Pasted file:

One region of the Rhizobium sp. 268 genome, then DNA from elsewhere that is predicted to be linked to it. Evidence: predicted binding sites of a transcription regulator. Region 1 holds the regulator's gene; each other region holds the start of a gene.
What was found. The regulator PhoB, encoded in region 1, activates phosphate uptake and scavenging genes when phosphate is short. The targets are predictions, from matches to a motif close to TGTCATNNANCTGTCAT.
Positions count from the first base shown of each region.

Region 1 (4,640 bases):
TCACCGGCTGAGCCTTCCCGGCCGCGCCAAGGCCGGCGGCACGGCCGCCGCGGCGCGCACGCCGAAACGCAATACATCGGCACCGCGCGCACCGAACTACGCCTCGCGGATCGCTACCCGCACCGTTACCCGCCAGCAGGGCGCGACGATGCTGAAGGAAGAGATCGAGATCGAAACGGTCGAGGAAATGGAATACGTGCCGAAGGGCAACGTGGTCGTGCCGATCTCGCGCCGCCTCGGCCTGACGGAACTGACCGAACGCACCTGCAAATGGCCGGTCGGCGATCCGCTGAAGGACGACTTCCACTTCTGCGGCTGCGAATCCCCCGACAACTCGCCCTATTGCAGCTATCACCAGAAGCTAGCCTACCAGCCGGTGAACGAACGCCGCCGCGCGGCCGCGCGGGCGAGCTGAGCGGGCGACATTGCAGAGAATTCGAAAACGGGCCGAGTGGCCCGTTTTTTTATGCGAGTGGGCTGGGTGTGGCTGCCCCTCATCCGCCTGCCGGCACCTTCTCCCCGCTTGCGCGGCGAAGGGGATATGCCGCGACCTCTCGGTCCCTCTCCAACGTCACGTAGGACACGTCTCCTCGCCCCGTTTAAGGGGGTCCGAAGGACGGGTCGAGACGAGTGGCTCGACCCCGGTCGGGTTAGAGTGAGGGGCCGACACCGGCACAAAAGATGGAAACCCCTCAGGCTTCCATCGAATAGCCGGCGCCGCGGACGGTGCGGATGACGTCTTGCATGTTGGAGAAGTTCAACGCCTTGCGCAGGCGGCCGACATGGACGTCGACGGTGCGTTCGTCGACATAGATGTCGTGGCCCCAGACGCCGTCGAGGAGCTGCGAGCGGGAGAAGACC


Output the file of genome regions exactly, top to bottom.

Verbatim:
One region of the Rhizobium sp. 268 genome, then DNA from elsewhere that is predicted to be linked to it. Evidence: predicted binding sites of a transcription regulator. Region 1 holds the regulator's gene; each other region holds the start of a gene.
What was found. The regulator PhoB, encoded in region 1, activates phosphate uptake and scavenging genes when phosphate is short. The targets are predictions, from matches to a motif close to TGTCATNNANCTGTCAT.
Positions count from the first base shown of each region.

Region 1 (4,640 bases):
TCACCGGCTGAGCCTTCCCGGCCGCGCCAAGGCCGGCGGCACGGCCGCCGCGGCGCGCACGCCGAAACGCAATACATCGGCACCGCGCGCACCGAACTACGCCTCGCGGATCGCTACCCGCACCGTTACCCGCCAGCAGGGCGCGACGATGCTGAAGGAAGAGATCGAGATCGAAACGGTCGAGGAAATGGAATACGTGCCGAAGGGCAACGTGGTCGTGCCGATCTCGCGCCGCCTCGGCCTGACGGAACTGACCGAACGCACCTGCAAATGGCCGGTCGGCGATCCGCTGAAGGACGACTTCCACTTCTGCGGCTGCGAATCCCCCGACAACTCGCCCTATTGCAGCTATCACCAGAAGCTAGCCTACCAGCCGGTGAACGAACGCCGCCGCGCGGCCGCGCGGGCGAGCTGAGCGGGCGACATTGCAGAGAATTCGAAAACGGGCCGAGTGGCCCGTTTTTTTATGCGAGTGGGCTGGGTGTGGCTGCCCCTCATCCGCCTGCCGGCACCTTCTCCCCGCTTGCGCGGCGAAGGGGATATGCCGCGACCTCTCGGTCCCTCTCCAACGTCACGTAGGACACGTCTCCTCGCCCCGTTTAAGGGGGTCCGAAGGACGGGTCGAGACGAGTGGCTCGACCCCGGTCGGGTTAGAGTGAGGGGCCGACACCGGCACAAAAGATGGAAACCCCTCAGGCTTCCATCGAATAGCCGGCGCCGCGGACGGTGCGGATGACGTCTTGCATGTTGGAGAAGTTCAACGCCTTGCGCAGGCGGCCGACATGGACGTCGACGGTGCGTTCGTCGACATAGATGTCGTGGCCCCAGACGCCGTCGAGGAGCTGCGAGCGGGAGAAGACC